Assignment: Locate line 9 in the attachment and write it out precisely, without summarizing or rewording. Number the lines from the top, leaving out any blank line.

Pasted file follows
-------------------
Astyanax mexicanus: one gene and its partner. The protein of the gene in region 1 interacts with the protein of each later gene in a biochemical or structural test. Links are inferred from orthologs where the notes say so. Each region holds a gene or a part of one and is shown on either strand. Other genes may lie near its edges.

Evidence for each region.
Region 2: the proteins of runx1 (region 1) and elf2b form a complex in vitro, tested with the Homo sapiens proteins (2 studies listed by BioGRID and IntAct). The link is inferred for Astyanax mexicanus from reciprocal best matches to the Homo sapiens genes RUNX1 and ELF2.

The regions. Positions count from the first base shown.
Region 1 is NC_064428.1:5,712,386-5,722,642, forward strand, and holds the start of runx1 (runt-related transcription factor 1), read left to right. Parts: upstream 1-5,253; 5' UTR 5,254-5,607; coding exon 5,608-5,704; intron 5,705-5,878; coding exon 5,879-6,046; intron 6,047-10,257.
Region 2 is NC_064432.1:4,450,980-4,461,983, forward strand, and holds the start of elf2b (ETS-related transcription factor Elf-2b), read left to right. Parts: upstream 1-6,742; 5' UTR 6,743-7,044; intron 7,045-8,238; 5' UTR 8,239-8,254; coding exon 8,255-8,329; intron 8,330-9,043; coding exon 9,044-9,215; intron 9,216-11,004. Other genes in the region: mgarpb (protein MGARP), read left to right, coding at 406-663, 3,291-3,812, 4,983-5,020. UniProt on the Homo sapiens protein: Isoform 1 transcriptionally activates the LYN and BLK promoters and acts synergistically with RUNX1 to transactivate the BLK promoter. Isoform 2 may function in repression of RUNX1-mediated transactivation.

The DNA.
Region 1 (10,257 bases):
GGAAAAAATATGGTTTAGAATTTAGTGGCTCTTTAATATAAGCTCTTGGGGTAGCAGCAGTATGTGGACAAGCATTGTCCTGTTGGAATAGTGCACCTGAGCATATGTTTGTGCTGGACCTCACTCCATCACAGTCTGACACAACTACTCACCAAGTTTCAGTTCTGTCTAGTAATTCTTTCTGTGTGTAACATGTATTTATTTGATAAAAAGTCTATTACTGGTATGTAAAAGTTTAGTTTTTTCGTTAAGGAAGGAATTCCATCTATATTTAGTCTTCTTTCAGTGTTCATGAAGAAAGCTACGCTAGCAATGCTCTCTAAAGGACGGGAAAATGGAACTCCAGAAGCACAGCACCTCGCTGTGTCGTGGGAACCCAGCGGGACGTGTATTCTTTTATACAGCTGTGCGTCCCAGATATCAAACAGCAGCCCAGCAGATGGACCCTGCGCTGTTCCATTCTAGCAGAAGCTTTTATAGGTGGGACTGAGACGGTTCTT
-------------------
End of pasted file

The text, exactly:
GGAAAAAATATGGTTTAGAATTTAGTGGCTCTTTAATATAAGCTCTTGGGGTAGCAGCAGTATGTGGACAAGCATTGTCCTGTTGGAATAGTGCACCTGAGCATATGTTTGTGCTGGACCTCACTCCATCACAGTCTGACACAACTACTCACCAAGTTTCAGTTCTGTCTAGTAATTCTTTCTGTGTGTAACATGTATTTATTTGATAAAAAGTCTATTACTGGTATGTAAAAGTTTAGTTTTTTCGTTAAGGAAGGAATTCCATCTATATTTAGTCTTCTTTCAGTGTTCATGAAGAAAGCTACGCTAGCAATGCTCTCTAAAGGACGGGAAAATGGAACTCCAGAAGCACAGCACCTCGCTGTGTCGTGGGAACCCAGCGGGACGTGTATTCTTTTATACAGCTGTGCGTCCCAGATATCAAACAGCAGCCCAGCAGATGGACCCTGCGCTGTTCCATTCTAGCAGAAGCTTTTATAGGTGGGACTGAGACGGTTCTT